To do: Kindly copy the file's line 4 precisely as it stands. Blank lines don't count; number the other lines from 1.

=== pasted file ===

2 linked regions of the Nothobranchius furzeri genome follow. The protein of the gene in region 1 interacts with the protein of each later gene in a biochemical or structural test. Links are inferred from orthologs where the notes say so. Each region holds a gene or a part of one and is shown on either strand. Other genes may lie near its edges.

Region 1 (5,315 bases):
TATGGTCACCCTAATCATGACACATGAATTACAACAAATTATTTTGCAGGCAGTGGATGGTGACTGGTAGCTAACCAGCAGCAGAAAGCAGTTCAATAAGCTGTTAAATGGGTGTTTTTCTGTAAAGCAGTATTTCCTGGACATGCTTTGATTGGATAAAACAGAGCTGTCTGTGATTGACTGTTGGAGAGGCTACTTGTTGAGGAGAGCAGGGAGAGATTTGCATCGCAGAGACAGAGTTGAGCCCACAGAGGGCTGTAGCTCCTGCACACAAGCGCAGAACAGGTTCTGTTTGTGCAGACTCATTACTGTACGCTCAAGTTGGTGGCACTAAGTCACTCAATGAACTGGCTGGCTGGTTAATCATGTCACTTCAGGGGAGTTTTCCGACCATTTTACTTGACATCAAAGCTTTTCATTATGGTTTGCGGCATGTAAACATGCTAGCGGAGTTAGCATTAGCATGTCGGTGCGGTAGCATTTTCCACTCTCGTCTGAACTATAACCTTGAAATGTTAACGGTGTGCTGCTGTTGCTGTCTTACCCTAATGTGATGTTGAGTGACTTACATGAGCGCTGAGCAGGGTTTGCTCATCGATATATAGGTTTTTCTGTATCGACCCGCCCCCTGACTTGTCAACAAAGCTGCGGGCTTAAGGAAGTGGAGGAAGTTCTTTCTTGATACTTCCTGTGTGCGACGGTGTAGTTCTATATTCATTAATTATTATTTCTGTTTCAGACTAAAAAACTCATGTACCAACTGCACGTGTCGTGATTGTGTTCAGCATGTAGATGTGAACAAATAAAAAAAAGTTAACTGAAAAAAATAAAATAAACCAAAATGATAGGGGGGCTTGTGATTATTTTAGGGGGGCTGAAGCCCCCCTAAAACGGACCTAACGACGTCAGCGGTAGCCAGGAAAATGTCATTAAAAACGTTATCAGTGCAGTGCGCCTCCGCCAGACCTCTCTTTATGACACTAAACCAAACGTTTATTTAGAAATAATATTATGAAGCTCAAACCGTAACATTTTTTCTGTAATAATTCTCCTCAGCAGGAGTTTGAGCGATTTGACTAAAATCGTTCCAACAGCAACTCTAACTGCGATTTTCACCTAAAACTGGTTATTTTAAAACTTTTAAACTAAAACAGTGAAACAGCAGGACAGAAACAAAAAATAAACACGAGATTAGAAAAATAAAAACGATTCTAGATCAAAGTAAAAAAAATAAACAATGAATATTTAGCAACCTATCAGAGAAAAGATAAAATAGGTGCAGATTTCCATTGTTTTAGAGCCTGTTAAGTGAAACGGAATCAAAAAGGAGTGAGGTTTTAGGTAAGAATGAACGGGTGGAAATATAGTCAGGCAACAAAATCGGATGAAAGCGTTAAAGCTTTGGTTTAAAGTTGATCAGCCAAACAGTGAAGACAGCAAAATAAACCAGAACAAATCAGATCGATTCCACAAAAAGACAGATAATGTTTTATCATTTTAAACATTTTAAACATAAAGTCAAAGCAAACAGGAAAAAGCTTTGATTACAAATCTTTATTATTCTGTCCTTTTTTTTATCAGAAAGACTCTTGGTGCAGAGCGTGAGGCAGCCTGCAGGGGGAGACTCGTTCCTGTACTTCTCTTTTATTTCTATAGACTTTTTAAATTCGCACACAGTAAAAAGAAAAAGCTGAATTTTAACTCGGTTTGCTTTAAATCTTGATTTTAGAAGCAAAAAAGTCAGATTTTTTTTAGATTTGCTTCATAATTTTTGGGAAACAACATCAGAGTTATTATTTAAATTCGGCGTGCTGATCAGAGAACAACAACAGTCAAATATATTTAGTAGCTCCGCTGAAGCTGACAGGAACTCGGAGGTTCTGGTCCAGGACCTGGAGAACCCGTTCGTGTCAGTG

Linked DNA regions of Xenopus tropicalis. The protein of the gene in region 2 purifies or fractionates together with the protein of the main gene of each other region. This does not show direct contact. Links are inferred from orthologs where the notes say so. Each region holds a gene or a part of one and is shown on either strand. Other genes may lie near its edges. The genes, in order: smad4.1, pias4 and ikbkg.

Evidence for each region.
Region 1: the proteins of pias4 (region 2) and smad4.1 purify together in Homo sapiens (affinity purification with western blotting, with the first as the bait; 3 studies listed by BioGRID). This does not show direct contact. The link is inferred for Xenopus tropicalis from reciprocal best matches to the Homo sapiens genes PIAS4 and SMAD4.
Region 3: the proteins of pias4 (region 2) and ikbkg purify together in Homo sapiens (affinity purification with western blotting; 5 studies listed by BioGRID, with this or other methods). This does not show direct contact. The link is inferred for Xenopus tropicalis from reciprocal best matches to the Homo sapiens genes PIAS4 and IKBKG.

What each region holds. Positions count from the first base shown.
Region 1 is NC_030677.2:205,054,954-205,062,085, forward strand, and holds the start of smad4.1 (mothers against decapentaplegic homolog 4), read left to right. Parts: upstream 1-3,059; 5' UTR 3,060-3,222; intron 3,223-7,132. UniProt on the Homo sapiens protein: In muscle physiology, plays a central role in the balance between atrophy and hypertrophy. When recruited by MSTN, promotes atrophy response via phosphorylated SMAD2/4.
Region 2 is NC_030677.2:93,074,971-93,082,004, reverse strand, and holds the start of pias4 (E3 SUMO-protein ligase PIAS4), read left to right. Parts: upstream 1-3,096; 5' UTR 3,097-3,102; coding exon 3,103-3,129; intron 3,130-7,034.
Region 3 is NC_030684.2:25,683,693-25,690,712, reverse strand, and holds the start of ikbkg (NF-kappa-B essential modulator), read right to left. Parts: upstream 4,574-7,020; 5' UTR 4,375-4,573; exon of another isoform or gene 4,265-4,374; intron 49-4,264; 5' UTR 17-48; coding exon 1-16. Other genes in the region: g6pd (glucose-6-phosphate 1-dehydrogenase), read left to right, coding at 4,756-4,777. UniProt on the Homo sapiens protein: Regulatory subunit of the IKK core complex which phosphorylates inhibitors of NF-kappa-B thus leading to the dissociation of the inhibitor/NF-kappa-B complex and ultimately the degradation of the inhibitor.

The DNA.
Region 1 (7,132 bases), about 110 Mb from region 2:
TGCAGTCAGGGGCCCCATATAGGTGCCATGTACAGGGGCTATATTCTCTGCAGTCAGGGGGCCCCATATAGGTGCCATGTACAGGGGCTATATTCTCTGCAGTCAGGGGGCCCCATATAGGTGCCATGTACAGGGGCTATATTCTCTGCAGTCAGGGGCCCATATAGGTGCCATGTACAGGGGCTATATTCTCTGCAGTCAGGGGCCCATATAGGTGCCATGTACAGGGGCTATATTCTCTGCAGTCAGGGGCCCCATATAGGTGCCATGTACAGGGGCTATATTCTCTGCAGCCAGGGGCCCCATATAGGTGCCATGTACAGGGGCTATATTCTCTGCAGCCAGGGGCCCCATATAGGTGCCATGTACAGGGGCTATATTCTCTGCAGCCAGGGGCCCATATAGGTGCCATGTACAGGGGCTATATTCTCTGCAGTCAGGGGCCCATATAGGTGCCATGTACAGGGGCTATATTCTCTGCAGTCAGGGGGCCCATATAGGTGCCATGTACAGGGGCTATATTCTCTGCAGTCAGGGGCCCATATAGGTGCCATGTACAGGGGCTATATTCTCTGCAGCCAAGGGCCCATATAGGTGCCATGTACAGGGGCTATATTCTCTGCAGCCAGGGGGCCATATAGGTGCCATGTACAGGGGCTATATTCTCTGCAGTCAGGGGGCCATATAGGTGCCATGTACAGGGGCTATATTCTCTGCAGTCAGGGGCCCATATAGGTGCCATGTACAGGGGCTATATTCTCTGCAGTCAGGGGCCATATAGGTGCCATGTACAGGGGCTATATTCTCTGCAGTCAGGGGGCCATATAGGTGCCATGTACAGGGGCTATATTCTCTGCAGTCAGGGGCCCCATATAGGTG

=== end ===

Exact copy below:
Linked DNA regions of Xenopus tropicalis. The protein of the gene in region 2 purifies or fractionates together with the protein of the main gene of each other region. This does not show direct contact. Links are inferred from orthologs where the notes say so. Each region holds a gene or a part of one and is shown on either strand. Other genes may lie near its edges. The genes, in order: smad4.1, pias4 and ikbkg.